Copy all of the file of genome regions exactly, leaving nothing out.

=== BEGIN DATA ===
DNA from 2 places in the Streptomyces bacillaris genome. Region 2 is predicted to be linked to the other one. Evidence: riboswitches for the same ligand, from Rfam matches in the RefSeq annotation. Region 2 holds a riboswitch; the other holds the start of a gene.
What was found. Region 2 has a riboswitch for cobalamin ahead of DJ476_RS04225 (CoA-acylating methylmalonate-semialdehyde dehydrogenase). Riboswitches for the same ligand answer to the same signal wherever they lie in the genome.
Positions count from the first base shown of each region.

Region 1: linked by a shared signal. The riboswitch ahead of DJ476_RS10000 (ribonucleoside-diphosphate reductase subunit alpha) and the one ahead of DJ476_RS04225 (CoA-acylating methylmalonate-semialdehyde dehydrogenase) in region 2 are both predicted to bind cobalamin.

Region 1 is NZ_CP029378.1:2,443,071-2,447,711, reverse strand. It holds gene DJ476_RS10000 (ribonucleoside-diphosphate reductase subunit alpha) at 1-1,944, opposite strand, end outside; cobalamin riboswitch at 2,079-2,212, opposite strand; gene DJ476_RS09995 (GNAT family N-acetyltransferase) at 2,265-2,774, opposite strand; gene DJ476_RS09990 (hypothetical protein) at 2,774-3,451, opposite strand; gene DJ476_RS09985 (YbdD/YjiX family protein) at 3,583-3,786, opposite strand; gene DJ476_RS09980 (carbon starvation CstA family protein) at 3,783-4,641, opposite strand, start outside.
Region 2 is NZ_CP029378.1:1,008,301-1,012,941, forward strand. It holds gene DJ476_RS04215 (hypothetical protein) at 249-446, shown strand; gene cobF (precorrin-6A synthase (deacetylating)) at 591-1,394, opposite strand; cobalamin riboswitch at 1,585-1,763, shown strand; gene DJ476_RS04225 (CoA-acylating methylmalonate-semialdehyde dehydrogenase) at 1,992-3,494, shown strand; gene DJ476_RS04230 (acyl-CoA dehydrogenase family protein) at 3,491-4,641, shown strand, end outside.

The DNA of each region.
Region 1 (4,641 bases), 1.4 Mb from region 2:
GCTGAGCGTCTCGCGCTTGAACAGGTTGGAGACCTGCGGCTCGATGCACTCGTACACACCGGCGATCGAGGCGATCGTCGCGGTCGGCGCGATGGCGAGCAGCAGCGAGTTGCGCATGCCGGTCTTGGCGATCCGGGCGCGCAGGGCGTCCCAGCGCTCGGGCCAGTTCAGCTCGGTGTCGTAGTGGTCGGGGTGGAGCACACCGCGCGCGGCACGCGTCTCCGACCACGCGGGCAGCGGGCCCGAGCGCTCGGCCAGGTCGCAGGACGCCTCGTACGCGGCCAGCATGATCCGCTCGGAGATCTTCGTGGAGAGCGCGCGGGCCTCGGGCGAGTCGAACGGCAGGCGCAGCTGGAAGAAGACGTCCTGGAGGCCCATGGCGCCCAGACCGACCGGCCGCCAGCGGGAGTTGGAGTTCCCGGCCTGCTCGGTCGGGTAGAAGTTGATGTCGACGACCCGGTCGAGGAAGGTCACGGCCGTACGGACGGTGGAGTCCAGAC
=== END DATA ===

DNA from 2 places in the Streptomyces bacillaris genome. Region 2 is predicted to be linked to the other one. Evidence: riboswitches for the same ligand, from Rfam matches in the RefSeq annotation. Region 2 holds a riboswitch; the other holds the start of a gene.
What was found. Region 2 has a riboswitch for cobalamin ahead of DJ476_RS04225 (CoA-acylating methylmalonate-semialdehyde dehydrogenase). Riboswitches for the same ligand answer to the same signal wherever they lie in the genome.
Positions count from the first base shown of each region.

Region 1: linked by a shared signal. The riboswitch ahead of DJ476_RS10000 (ribonucleoside-diphosphate reductase subunit alpha) and the one ahead of DJ476_RS04225 (CoA-acylating methylmalonate-semialdehyde dehydrogenase) in region 2 are both predicted to bind cobalamin.

Region 1 is NZ_CP029378.1:2,443,071-2,447,711, reverse strand. It holds gene DJ476_RS10000 (ribonucleoside-diphosphate reductase subunit alpha) at 1-1,944, opposite strand, end outside; cobalamin riboswitch at 2,079-2,212, opposite strand; gene DJ476_RS09995 (GNAT family N-acetyltransferase) at 2,265-2,774, opposite strand; gene DJ476_RS09990 (hypothetical protein) at 2,774-3,451, opposite strand; gene DJ476_RS09985 (YbdD/YjiX family protein) at 3,583-3,786, opposite strand; gene DJ476_RS09980 (carbon starvation CstA family protein) at 3,783-4,641, opposite strand, start outside.
Region 2 is NZ_CP029378.1:1,008,301-1,012,941, forward strand. It holds gene DJ476_RS04215 (hypothetical protein) at 249-446, shown strand; gene cobF (precorrin-6A synthase (deacetylating)) at 591-1,394, opposite strand; cobalamin riboswitch at 1,585-1,763, shown strand; gene DJ476_RS04225 (CoA-acylating methylmalonate-semialdehyde dehydrogenase) at 1,992-3,494, shown strand; gene DJ476_RS04230 (acyl-CoA dehydrogenase family protein) at 3,491-4,641, shown strand, end outside.

The DNA of each region.
Region 1 (4,641 bases), 1.4 Mb from region 2:
GCTGAGCGTCTCGCGCTTGAACAGGTTGGAGACCTGCGGCTCGATGCACTCGTACACACCGGCGATCGAGGCGATCGTCGCGGTCGGCGCGATGGCGAGCAGCAGCGAGTTGCGCATGCCGGTCTTGGCGATCCGGGCGCGCAGGGCGTCCCAGCGCTCGGGCCAGTTCAGCTCGGTGTCGTAGTGGTCGGGGTGGAGCACACCGCGCGCGGCACGCGTCTCCGACCACGCGGGCAGCGGGCCCGAGCGCTCGGCCAGGTCGCAGGACGCCTCGTACGCGGCCAGCATGATCCGCTCGGAGATCTTCGTGGAGAGCGCGCGGGCCTCGGGCGAGTCGAACGGCAGGCGCAGCTGGAAGAAGACGTCCTGGAGGCCCATGGCGCCCAGACCGACCGGCCGCCAGCGGGAGTTGGAGTTCCCGGCCTGCTCGGTCGGGTAGAAGTTGATGTCGACGACCCGGTCGAGGAAGGTCACGGCCGTACGGACGGTGGAGTCCAGAC